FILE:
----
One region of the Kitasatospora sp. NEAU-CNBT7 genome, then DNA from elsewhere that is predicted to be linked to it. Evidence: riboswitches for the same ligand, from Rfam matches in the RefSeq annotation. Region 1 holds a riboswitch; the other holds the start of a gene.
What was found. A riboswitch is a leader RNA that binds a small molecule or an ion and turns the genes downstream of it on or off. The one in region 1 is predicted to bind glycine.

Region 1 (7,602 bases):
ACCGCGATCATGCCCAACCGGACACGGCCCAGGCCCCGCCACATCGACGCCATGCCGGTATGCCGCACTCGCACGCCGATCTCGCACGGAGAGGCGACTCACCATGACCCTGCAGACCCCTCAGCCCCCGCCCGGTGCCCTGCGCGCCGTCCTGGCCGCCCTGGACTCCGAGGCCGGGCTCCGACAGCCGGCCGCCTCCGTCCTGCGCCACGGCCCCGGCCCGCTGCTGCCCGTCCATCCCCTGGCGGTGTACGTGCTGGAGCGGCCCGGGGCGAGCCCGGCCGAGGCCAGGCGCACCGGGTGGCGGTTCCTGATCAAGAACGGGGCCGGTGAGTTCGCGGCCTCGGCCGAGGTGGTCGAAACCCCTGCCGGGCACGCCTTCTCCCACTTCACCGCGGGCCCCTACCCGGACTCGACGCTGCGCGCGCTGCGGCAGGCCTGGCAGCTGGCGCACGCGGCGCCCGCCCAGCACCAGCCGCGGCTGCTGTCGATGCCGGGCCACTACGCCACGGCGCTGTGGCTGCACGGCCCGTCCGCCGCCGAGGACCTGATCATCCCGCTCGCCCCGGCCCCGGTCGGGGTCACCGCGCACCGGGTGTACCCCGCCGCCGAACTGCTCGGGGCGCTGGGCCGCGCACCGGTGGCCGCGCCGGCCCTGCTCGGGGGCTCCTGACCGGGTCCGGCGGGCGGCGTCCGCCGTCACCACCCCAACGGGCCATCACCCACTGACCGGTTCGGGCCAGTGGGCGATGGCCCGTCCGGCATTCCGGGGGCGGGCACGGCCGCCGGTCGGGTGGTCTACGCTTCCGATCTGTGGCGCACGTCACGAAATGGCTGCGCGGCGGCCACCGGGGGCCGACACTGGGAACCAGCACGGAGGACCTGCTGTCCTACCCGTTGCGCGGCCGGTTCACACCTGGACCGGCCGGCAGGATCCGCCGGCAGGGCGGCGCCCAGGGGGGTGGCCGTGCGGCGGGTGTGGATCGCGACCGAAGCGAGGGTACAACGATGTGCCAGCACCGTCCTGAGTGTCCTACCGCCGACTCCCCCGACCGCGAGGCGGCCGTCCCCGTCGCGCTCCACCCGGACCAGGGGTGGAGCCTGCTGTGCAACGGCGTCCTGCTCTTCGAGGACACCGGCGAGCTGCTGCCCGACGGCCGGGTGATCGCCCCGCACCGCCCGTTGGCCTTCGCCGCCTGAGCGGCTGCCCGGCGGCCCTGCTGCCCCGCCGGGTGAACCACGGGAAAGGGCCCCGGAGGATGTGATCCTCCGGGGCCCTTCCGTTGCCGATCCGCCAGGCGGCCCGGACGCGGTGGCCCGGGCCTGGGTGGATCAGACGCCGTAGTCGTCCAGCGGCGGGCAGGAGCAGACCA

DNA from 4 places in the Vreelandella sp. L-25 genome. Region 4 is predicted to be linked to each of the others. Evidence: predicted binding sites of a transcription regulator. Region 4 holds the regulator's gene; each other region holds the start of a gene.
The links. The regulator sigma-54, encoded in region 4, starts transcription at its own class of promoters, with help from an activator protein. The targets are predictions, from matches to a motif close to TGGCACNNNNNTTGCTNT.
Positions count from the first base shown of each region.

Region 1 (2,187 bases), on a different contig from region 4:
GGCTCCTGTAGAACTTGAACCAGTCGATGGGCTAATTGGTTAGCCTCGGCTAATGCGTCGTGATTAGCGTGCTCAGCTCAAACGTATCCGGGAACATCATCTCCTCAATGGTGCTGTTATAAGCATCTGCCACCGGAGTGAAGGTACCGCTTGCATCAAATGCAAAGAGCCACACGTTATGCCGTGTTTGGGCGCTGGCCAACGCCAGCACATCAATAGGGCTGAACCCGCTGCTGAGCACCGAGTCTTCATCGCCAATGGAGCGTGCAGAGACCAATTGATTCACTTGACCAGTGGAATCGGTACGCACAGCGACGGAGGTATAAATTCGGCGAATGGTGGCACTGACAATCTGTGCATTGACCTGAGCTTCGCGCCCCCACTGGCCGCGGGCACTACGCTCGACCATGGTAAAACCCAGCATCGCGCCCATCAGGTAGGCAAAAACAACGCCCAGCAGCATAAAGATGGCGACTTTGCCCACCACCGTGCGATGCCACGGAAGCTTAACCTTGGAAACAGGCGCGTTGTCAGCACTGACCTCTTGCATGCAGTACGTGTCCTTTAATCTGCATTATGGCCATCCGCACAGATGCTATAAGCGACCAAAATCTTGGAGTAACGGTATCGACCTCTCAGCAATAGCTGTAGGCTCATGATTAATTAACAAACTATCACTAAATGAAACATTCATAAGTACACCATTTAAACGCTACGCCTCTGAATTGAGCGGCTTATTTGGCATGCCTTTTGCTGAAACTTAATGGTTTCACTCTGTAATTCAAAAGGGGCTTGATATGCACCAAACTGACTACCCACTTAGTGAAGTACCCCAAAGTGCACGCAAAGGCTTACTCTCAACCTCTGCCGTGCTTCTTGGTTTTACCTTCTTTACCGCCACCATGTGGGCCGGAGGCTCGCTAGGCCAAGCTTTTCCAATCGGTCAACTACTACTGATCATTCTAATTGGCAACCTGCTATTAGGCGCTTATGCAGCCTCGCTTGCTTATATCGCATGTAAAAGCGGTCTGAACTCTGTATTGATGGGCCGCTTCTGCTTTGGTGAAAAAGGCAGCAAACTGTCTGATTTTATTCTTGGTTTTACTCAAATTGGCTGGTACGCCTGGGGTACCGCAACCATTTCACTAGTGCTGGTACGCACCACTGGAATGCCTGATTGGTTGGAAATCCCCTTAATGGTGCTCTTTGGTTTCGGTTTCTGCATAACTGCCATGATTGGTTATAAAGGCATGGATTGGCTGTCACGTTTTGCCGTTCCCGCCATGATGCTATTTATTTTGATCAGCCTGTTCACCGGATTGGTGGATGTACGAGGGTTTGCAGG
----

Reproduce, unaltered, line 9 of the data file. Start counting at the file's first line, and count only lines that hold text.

GGCTCCTGTAGAACTTGAACCAGTCGATGGGCTAATTGGTTAGCCTCGGCTAATGCGTCGTGATTAGCGTGCTCAGCTCAAACGTATCCGGGAACATCATCTCCTCAATGGTGCTGTTATAAGCATCTGCCACCGGAGTGAAGGTACCGCTTGCATCAAATGCAAAGAGCCACACGTTATGCCGTGTTTGGGCGCTGGCCAACGCCAGCACATCAATAGGGCTGAACCCGCTGCTGAGCACCGAGTCTTCATCGCCAATGGAGCGTGCAGAGACCAATTGATTCACTTGACCAGTGGAATCGGTACGCACAGCGACGGAGGTATAAATTCGGCGAATGGTGGCACTGACAATCTGTGCATTGACCTGAGCTTCGCGCCCCCACTGGCCGCGGGCACTACGCTCGACCATGGTAAAACCCAGCATCGCGCCCATCAGGTAGGCAAAAACAACGCCCAGCAGCATAAAGATGGCGACTTTGCCCACCACCGTGCGATGCCACGGAAGCTTAACCTTGGAAACAGGCGCGTTGTCAGCACTGACCTCTTGCATGCAGTACGTGTCCTTTAATCTGCATTATGGCCATCCGCACAGATGCTATAAGCGACCAAAATCTTGGAGTAACGGTATCGACCTCTCAGCAATAGCTGTAGGCTCATGATTAATTAACAAACTATCACTAAATGAAACATTCATAAGTACACCATTTAAACGCTACGCCTCTGAATTGAGCGGCTTATTTGGCATGCCTTTTGCTGAAACTTAATGGTTTCACTCTGTAATTCAAAAGGGGCTTGATATGCACCAAACTGACTACCCACTTAGTGAAGTACCCCAAAGTGCACGCAAAGGCTTACTCTCAACCTCTGCCGTGCTTCTTGGTTTTACCTTCTTTACCGCCACCATGTGGGCCGGAGGCTCGCTAGGCCAAGCTTTTCCAATCGGTCAACTACTACTGATCATTCTAATTGGCAACCTGCTATTAGGCGCTTATGCAGCCTCGCTTGCTTATATCGCATGTAAAAGCGGTCTGAACTCTGTATTGATGGGCCGCTTCTGCTTTGGTGAAAAAGGCAGCAAACTGTCTGATTTTATTCTTGGTTTTACTCAAATTGGCTGGTACGCCTGGGGTACCGCAACCATTTCACTAGTGCTGGTACGCACCACTGGAATGCCTGATTGGTTGGAAATCCCCTTAATGGTGCTCTTTGGTTTCGGTTTCTGCATAACTGCCATGATTGGTTATAAAGGCATGGATTGGCTGTCACGTTTTGCCGTTCCCGCCATGATGCTATTTATTTTGATCAGCCTGTTCACCGGATTGGTGGATGTACGAGGGTTTGCAGG